Costantini, D., S. Smith, S.S. Killen, J. Nielsen, and J.F. Steffensen. (2017). The Greenland shark: a new challenge for the oxidative stress theory of ageing? Comparative Biochemistry & Physiology A. 203: 227-232. http://dx.doi.org/10.1016/j.cbpa.2016.09.026
Why do we get old?
Ageing and longevity has intrigued scientists for decades. As research powerhouses like the United States, European Union, and Japan contend with ageing populations, there’s more interest than ever before in understanding the mechanisms and causes of ageing.
Modern biological theories of ageing fall under two major schools of thought. Both theories have strong support in the research community, and are not necessarily mutually exclusive (both of them could be true) (see this paper for a more detailed overview of both theories).
Theory 1: Ageing as part of the biological program
One theory argues that ageing is a programmed event, and follows a biological timetable similar to that of childhood growth and development. Ageing is a result of time-related changes in hormone patterns, gene expression, and immune system function. This theory would suggest that there is an intrinsic maximum lifespan in all organisms, and that this lifespan would be very difficult, if not impossible, to extend.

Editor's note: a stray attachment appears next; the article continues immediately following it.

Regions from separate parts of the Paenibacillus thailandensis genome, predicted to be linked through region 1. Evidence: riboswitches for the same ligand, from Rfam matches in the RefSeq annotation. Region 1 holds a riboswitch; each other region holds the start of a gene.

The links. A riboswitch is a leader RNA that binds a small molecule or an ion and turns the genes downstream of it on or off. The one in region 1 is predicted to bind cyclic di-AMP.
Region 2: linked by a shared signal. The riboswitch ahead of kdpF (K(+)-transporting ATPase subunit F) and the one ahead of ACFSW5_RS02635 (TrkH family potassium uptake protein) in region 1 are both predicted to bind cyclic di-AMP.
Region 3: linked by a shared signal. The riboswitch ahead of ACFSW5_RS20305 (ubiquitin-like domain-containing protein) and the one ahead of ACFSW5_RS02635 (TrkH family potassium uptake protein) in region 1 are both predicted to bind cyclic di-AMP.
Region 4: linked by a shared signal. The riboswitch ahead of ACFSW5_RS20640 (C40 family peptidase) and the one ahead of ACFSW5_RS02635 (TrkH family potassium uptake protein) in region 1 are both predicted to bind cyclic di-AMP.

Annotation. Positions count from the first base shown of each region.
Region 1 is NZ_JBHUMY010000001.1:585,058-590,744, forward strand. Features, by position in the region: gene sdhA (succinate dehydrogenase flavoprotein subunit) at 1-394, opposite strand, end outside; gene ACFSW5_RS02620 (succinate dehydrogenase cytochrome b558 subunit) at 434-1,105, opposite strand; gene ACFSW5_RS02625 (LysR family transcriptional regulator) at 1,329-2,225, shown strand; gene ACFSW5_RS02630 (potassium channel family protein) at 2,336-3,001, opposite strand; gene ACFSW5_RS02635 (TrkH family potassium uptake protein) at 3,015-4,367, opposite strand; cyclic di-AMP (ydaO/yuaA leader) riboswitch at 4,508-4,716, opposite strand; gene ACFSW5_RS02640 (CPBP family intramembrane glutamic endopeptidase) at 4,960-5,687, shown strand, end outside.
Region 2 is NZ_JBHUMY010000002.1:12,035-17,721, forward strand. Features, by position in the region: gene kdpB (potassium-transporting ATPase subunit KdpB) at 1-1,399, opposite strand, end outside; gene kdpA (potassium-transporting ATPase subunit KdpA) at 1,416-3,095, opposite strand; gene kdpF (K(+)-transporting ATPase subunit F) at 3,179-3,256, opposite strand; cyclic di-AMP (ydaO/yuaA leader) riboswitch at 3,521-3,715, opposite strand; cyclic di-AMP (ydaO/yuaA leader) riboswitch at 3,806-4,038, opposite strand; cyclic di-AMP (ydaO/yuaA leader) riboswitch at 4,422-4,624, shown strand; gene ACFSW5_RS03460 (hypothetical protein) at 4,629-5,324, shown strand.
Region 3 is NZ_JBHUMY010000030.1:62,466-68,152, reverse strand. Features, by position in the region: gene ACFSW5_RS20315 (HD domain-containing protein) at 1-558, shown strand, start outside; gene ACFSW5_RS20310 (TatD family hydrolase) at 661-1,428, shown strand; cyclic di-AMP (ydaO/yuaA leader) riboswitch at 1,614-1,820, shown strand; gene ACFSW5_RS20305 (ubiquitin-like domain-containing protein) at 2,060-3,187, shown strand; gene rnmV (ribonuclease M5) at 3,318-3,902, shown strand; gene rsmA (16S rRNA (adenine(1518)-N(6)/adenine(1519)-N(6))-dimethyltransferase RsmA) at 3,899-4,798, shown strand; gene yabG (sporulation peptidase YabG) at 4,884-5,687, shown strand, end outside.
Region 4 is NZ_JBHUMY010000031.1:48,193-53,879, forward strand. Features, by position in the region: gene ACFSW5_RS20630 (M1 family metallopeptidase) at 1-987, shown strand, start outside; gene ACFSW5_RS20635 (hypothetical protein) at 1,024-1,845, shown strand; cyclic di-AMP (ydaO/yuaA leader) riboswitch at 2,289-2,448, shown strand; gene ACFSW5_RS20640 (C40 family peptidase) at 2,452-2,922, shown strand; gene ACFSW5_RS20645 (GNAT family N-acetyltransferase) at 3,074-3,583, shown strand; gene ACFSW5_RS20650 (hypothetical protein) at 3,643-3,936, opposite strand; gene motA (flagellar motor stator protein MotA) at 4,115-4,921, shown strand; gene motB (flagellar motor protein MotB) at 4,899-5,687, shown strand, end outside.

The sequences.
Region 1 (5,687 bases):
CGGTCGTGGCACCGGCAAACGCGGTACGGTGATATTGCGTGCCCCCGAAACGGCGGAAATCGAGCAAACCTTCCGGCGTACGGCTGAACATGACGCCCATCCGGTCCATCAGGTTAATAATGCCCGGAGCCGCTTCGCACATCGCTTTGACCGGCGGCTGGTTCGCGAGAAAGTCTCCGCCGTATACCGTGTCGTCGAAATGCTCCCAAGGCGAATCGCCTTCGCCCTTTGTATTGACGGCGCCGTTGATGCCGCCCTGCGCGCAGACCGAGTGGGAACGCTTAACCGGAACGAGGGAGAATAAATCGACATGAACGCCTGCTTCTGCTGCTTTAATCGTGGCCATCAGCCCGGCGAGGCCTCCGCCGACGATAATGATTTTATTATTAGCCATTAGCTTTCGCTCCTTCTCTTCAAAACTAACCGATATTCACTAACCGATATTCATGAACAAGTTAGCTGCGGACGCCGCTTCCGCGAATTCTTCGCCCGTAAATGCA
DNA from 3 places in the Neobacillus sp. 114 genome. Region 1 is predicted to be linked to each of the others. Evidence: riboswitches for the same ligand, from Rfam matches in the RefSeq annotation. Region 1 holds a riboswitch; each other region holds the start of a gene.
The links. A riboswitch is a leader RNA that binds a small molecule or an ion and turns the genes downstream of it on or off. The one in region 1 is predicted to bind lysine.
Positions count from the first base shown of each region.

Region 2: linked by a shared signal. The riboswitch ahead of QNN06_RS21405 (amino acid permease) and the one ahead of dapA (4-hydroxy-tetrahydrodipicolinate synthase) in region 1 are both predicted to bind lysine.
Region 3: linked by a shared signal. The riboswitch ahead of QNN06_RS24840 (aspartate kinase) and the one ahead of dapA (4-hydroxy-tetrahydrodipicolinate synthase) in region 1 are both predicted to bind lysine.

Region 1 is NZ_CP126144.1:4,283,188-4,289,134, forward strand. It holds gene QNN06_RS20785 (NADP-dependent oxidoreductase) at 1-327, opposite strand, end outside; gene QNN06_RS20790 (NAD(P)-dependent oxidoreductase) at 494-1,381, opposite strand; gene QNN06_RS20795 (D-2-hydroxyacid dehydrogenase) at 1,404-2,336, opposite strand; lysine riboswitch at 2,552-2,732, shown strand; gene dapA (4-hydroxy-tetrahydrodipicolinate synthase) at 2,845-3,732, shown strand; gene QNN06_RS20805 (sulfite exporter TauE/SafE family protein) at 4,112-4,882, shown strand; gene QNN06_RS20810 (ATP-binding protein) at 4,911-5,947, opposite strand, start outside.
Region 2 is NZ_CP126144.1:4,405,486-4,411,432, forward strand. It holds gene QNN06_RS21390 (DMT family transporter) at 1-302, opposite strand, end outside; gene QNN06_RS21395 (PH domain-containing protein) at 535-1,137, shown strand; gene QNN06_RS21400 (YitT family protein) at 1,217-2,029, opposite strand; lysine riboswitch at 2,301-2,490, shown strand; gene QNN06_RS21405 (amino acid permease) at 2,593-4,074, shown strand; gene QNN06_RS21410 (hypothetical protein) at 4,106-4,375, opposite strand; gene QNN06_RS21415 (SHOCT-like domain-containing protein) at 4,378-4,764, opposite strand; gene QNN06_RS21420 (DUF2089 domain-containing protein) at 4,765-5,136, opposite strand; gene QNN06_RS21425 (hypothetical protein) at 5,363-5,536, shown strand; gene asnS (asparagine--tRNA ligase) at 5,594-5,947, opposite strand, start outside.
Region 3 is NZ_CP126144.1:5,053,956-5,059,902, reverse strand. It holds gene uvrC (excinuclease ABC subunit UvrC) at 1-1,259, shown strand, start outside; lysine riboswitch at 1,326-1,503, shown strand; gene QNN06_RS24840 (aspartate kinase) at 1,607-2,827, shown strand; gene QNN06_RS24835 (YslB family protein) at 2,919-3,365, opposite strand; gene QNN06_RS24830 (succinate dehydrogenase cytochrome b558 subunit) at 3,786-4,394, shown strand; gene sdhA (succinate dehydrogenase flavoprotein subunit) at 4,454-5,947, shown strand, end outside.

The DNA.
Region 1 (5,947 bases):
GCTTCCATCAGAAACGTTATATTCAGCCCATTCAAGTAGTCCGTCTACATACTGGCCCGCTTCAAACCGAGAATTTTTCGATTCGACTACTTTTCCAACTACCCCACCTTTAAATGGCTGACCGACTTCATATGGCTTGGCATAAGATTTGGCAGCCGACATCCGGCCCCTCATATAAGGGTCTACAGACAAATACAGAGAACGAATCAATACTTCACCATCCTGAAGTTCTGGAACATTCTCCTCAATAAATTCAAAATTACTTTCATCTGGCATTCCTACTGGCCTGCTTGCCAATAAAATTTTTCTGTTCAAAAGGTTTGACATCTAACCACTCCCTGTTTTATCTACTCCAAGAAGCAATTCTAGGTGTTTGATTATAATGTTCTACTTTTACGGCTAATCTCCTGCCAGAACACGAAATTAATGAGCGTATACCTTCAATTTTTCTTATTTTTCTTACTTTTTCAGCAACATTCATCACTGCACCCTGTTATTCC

Theory 2: Ageing as a consequence of damage
The second theory argues that ageing is the result of accumulated damage or errors in normal cellular processes. The general idea is a body is like a car – it works perfectly when it’s first driven off the lot, but slowly falls apart as wear and tear build up. In a living system, faulty interactions between proteins or damage to cellular components accumulate until the body breaks down. Under this theory, if cellular damage can be prevented or reversed, maximum lifespan can be extended, perhaps indefinitely.
How long-lived animals can stay young
A popular experimental design to test to damage theory of ageing (theory 2) is to compare the physiology of animals with different maximum lifespans. For example, we’d expect that long-lived animals would be better than short-lived animals at preventing and/or repairing damage to their cells. Oxidative damage (or oxidative stress) in particular has been associated with ageing for decades (Harman 1956).
Oxidative damage is caused by unstable free radicals (also called reactive oxygen species) interacting with proteins and DNA. This interaction can lead to the deactivation or break down of these important biological molecules. Free radicals are produced in small amounts as a natural by-product of cellular metabolism. Free radical levels can increase during exposure to some environmental stressors like heavy metals, heat, and UV light.